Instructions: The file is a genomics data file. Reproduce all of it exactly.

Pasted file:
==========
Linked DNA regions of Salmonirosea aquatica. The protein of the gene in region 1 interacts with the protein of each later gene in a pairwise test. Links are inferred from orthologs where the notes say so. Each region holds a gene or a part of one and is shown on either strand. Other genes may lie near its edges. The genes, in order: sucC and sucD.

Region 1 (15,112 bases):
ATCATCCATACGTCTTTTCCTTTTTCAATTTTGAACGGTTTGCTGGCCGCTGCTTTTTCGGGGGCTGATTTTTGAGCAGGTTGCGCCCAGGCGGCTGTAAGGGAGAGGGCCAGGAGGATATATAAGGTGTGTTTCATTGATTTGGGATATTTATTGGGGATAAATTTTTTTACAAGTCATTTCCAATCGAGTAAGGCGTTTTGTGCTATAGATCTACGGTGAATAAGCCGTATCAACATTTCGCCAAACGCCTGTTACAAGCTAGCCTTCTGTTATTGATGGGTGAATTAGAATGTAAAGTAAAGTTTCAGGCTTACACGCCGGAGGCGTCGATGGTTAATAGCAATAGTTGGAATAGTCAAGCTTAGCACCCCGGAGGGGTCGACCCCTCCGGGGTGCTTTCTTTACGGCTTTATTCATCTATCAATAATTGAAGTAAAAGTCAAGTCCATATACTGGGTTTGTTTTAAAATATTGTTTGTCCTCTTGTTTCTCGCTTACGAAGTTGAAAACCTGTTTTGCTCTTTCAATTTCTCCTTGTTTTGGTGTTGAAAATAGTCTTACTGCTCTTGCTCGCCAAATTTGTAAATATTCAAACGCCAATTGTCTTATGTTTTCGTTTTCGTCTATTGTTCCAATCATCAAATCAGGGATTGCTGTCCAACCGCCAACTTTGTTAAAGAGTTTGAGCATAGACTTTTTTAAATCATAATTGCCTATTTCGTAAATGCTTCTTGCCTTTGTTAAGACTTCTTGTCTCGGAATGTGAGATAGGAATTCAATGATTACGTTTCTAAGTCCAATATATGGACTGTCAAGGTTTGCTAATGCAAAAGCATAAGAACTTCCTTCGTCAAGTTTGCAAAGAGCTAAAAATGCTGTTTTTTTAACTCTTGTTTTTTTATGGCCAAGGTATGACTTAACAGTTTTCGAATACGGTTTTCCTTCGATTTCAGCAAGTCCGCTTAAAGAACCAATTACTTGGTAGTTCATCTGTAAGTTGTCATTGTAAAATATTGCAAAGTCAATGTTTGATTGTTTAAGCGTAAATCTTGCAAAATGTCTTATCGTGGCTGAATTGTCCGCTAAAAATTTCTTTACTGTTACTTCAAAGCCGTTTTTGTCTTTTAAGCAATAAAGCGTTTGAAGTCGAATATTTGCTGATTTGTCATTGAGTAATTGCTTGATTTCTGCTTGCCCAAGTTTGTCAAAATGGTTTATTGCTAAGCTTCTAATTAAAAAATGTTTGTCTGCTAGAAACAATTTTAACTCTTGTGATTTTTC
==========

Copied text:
Linked DNA regions of Salmonirosea aquatica. The protein of the gene in region 1 interacts with the protein of each later gene in a pairwise test. Links are inferred from orthologs where the notes say so. Each region holds a gene or a part of one and is shown on either strand. Other genes may lie near its edges. The genes, in order: sucC and sucD.

Region 1 (15,112 bases):
ATCATCCATACGTCTTTTCCTTTTTCAATTTTGAACGGTTTGCTGGCCGCTGCTTTTTCGGGGGCTGATTTTTGAGCAGGTTGCGCCCAGGCGGCTGTAAGGGAGAGGGCCAGGAGGATATATAAGGTGTGTTTCATTGATTTGGGATATTTATTGGGGATAAATTTTTTTACAAGTCATTTCCAATCGAGTAAGGCGTTTTGTGCTATAGATCTACGGTGAATAAGCCGTATCAACATTTCGCCAAACGCCTGTTACAAGCTAGCCTTCTGTTATTGATGGGTGAATTAGAATGTAAAGTAAAGTTTCAGGCTTACACGCCGGAGGCGTCGATGGTTAATAGCAATAGTTGGAATAGTCAAGCTTAGCACCCCGGAGGGGTCGACCCCTCCGGGGTGCTTTCTTTACGGCTTTATTCATCTATCAATAATTGAAGTAAAAGTCAAGTCCATATACTGGGTTTGTTTTAAAATATTGTTTGTCCTCTTGTTTCTCGCTTACGAAGTTGAAAACCTGTTTTGCTCTTTCAATTTCTCCTTGTTTTGGTGTTGAAAATAGTCTTACTGCTCTTGCTCGCCAAATTTGTAAATATTCAAACGCCAATTGTCTTATGTTTTCGTTTTCGTCTATTGTTCCAATCATCAAATCAGGGATTGCTGTCCAACCGCCAACTTTGTTAAAGAGTTTGAGCATAGACTTTTTTAAATCATAATTGCCTATTTCGTAAATGCTTCTTGCCTTTGTTAAGACTTCTTGTCTCGGAATGTGAGATAGGAATTCAATGATTACGTTTCTAAGTCCAATATATGGACTGTCAAGGTTTGCTAATGCAAAAGCATAAGAACTTCCTTCGTCAAGTTTGCAAAGAGCTAAAAATGCTGTTTTTTTAACTCTTGTTTTTTTATGGCCAAGGTATGACTTAACAGTTTTCGAATACGGTTTTCCTTCGATTTCAGCAAGTCCGCTTAAAGAACCAATTACTTGGTAGTTCATCTGTAAGTTGTCATTGTAAAATATTGCAAAGTCAATGTTTGATTGTTTAAGCGTAAATCTTGCAAAATGTCTTATCGTGGCTGAATTGTCCGCTAAAAATTTCTTTACTGTTACTTCAAAGCCGTTTTTGTCTTTTAAGCAATAAAGCGTTTGAAGTCGAATATTTGCTGATTTGTCATTGAGTAATTGCTTGATTTCTGCTTGCCCAAGTTTGTCAAAATGGTTTATTGCTAAGCTTCTAATTAAAAAATGTTTGTCTGCTAGAAACAATTTTAACTCTTGTGATTTTTC